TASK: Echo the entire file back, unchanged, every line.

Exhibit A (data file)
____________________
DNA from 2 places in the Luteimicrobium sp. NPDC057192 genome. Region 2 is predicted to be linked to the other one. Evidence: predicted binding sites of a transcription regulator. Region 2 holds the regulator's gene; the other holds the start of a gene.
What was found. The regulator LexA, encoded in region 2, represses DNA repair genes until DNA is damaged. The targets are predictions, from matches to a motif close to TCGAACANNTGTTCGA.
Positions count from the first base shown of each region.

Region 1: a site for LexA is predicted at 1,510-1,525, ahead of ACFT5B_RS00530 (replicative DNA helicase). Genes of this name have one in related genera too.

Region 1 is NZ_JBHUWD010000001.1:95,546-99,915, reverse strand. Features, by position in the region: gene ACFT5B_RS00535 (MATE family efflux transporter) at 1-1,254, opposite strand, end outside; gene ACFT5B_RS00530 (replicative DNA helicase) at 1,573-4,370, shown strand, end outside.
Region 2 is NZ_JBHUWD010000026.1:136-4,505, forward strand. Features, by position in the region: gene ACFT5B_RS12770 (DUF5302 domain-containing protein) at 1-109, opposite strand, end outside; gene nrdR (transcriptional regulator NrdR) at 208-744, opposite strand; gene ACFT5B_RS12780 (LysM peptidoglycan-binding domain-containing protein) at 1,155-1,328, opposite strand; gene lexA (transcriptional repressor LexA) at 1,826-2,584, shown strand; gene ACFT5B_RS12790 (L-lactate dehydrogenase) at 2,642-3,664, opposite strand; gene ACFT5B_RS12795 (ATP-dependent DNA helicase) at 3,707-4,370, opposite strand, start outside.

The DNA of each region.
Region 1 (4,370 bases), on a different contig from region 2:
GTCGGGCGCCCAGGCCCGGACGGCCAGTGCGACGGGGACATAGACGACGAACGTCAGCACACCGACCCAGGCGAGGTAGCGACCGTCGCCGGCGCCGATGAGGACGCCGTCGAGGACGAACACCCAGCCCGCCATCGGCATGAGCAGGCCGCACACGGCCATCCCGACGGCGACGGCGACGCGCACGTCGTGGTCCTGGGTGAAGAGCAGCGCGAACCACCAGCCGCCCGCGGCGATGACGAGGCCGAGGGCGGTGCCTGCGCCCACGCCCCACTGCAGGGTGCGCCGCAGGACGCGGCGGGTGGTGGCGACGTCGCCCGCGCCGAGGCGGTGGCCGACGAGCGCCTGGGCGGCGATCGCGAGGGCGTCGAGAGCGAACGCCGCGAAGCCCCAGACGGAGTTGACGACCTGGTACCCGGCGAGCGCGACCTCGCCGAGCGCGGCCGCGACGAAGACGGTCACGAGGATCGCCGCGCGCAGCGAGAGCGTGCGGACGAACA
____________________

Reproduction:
DNA from 2 places in the Luteimicrobium sp. NPDC057192 genome. Region 2 is predicted to be linked to the other one. Evidence: predicted binding sites of a transcription regulator. Region 2 holds the regulator's gene; the other holds the start of a gene.
What was found. The regulator LexA, encoded in region 2, represses DNA repair genes until DNA is damaged. The targets are predictions, from matches to a motif close to TCGAACANNTGTTCGA.
Positions count from the first base shown of each region.

Region 1: a site for LexA is predicted at 1,510-1,525, ahead of ACFT5B_RS00530 (replicative DNA helicase). Genes of this name have one in related genera too.

Region 1 is NZ_JBHUWD010000001.1:95,546-99,915, reverse strand. Features, by position in the region: gene ACFT5B_RS00535 (MATE family efflux transporter) at 1-1,254, opposite strand, end outside; gene ACFT5B_RS00530 (replicative DNA helicase) at 1,573-4,370, shown strand, end outside.
Region 2 is NZ_JBHUWD010000026.1:136-4,505, forward strand. Features, by position in the region: gene ACFT5B_RS12770 (DUF5302 domain-containing protein) at 1-109, opposite strand, end outside; gene nrdR (transcriptional regulator NrdR) at 208-744, opposite strand; gene ACFT5B_RS12780 (LysM peptidoglycan-binding domain-containing protein) at 1,155-1,328, opposite strand; gene lexA (transcriptional repressor LexA) at 1,826-2,584, shown strand; gene ACFT5B_RS12790 (L-lactate dehydrogenase) at 2,642-3,664, opposite strand; gene ACFT5B_RS12795 (ATP-dependent DNA helicase) at 3,707-4,370, opposite strand, start outside.

The DNA of each region.
Region 1 (4,370 bases), on a different contig from region 2:
GTCGGGCGCCCAGGCCCGGACGGCCAGTGCGACGGGGACATAGACGACGAACGTCAGCACACCGACCCAGGCGAGGTAGCGACCGTCGCCGGCGCCGATGAGGACGCCGTCGAGGACGAACACCCAGCCCGCCATCGGCATGAGCAGGCCGCACACGGCCATCCCGACGGCGACGGCGACGCGCACGTCGTGGTCCTGGGTGAAGAGCAGCGCGAACCACCAGCCGCCCGCGGCGATGACGAGGCCGAGGGCGGTGCCTGCGCCCACGCCCCACTGCAGGGTGCGCCGCAGGACGCGGCGGGTGGTGGCGACGTCGCCCGCGCCGAGGCGGTGGCCGACGAGCGCCTGGGCGGCGATCGCGAGGGCGTCGAGAGCGAACGCCGCGAAGCCCCAGACGGAGTTGACGACCTGGTACCCGGCGAGCGCGACCTCGCCGAGCGCGGCCGCGACGAAGACGGTCACGAGGATCGCCGCGCGCAGCGAGAGCGTGCGGACGAACA